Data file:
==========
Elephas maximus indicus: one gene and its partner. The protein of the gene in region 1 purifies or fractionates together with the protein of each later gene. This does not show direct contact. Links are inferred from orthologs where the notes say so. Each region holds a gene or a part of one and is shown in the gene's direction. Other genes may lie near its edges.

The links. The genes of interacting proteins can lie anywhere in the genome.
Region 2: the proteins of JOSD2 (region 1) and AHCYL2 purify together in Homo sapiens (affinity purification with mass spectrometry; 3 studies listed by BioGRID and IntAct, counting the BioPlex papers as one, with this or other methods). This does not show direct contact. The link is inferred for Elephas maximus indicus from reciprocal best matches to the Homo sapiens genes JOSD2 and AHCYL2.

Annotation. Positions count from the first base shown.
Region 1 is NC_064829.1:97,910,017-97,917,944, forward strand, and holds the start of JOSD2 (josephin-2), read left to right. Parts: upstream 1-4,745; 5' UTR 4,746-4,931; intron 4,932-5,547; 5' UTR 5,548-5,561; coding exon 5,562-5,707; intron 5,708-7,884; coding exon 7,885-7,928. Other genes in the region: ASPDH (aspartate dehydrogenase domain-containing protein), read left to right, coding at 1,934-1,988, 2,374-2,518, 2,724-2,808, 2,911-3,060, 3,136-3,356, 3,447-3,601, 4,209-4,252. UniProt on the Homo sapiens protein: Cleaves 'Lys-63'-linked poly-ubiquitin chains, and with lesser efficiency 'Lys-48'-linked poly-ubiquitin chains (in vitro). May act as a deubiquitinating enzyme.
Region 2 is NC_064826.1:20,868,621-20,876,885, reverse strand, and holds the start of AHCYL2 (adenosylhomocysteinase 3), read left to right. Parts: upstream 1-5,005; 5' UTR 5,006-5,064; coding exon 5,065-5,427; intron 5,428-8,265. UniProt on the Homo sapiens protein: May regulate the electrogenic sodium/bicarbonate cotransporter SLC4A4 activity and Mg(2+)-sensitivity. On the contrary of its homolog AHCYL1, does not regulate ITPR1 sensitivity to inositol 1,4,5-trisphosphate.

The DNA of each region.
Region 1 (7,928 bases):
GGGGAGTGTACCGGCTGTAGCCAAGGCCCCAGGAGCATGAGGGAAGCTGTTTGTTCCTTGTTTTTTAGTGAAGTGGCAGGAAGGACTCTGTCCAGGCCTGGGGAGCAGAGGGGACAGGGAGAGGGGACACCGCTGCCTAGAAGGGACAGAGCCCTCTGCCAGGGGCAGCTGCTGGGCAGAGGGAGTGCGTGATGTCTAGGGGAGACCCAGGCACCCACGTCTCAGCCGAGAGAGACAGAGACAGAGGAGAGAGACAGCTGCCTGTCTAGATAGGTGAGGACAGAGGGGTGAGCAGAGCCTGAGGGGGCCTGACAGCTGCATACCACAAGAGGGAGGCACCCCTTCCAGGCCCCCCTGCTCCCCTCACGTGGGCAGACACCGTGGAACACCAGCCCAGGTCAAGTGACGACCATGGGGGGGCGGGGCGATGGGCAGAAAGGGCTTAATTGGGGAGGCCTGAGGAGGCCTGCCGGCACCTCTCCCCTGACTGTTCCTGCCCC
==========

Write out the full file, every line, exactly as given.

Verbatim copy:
Elephas maximus indicus: one gene and its partner. The protein of the gene in region 1 purifies or fractionates together with the protein of each later gene. This does not show direct contact. Links are inferred from orthologs where the notes say so. Each region holds a gene or a part of one and is shown in the gene's direction. Other genes may lie near its edges.

The links. The genes of interacting proteins can lie anywhere in the genome.
Region 2: the proteins of JOSD2 (region 1) and AHCYL2 purify together in Homo sapiens (affinity purification with mass spectrometry; 3 studies listed by BioGRID and IntAct, counting the BioPlex papers as one, with this or other methods). This does not show direct contact. The link is inferred for Elephas maximus indicus from reciprocal best matches to the Homo sapiens genes JOSD2 and AHCYL2.

Annotation. Positions count from the first base shown.
Region 1 is NC_064829.1:97,910,017-97,917,944, forward strand, and holds the start of JOSD2 (josephin-2), read left to right. Parts: upstream 1-4,745; 5' UTR 4,746-4,931; intron 4,932-5,547; 5' UTR 5,548-5,561; coding exon 5,562-5,707; intron 5,708-7,884; coding exon 7,885-7,928. Other genes in the region: ASPDH (aspartate dehydrogenase domain-containing protein), read left to right, coding at 1,934-1,988, 2,374-2,518, 2,724-2,808, 2,911-3,060, 3,136-3,356, 3,447-3,601, 4,209-4,252. UniProt on the Homo sapiens protein: Cleaves 'Lys-63'-linked poly-ubiquitin chains, and with lesser efficiency 'Lys-48'-linked poly-ubiquitin chains (in vitro). May act as a deubiquitinating enzyme.
Region 2 is NC_064826.1:20,868,621-20,876,885, reverse strand, and holds the start of AHCYL2 (adenosylhomocysteinase 3), read left to right. Parts: upstream 1-5,005; 5' UTR 5,006-5,064; coding exon 5,065-5,427; intron 5,428-8,265. UniProt on the Homo sapiens protein: May regulate the electrogenic sodium/bicarbonate cotransporter SLC4A4 activity and Mg(2+)-sensitivity. On the contrary of its homolog AHCYL1, does not regulate ITPR1 sensitivity to inositol 1,4,5-trisphosphate.

The DNA of each region.
Region 1 (7,928 bases):
GGGGAGTGTACCGGCTGTAGCCAAGGCCCCAGGAGCATGAGGGAAGCTGTTTGTTCCTTGTTTTTTAGTGAAGTGGCAGGAAGGACTCTGTCCAGGCCTGGGGAGCAGAGGGGACAGGGAGAGGGGACACCGCTGCCTAGAAGGGACAGAGCCCTCTGCCAGGGGCAGCTGCTGGGCAGAGGGAGTGCGTGATGTCTAGGGGAGACCCAGGCACCCACGTCTCAGCCGAGAGAGACAGAGACAGAGGAGAGAGACAGCTGCCTGTCTAGATAGGTGAGGACAGAGGGGTGAGCAGAGCCTGAGGGGGCCTGACAGCTGCATACCACAAGAGGGAGGCACCCCTTCCAGGCCCCCCTGCTCCCCTCACGTGGGCAGACACCGTGGAACACCAGCCCAGGTCAAGTGACGACCATGGGGGGGCGGGGCGATGGGCAGAAAGGGCTTAATTGGGGAGGCCTGAGGAGGCCTGCCGGCACCTCTCCCCTGACTGTTCCTGCCCC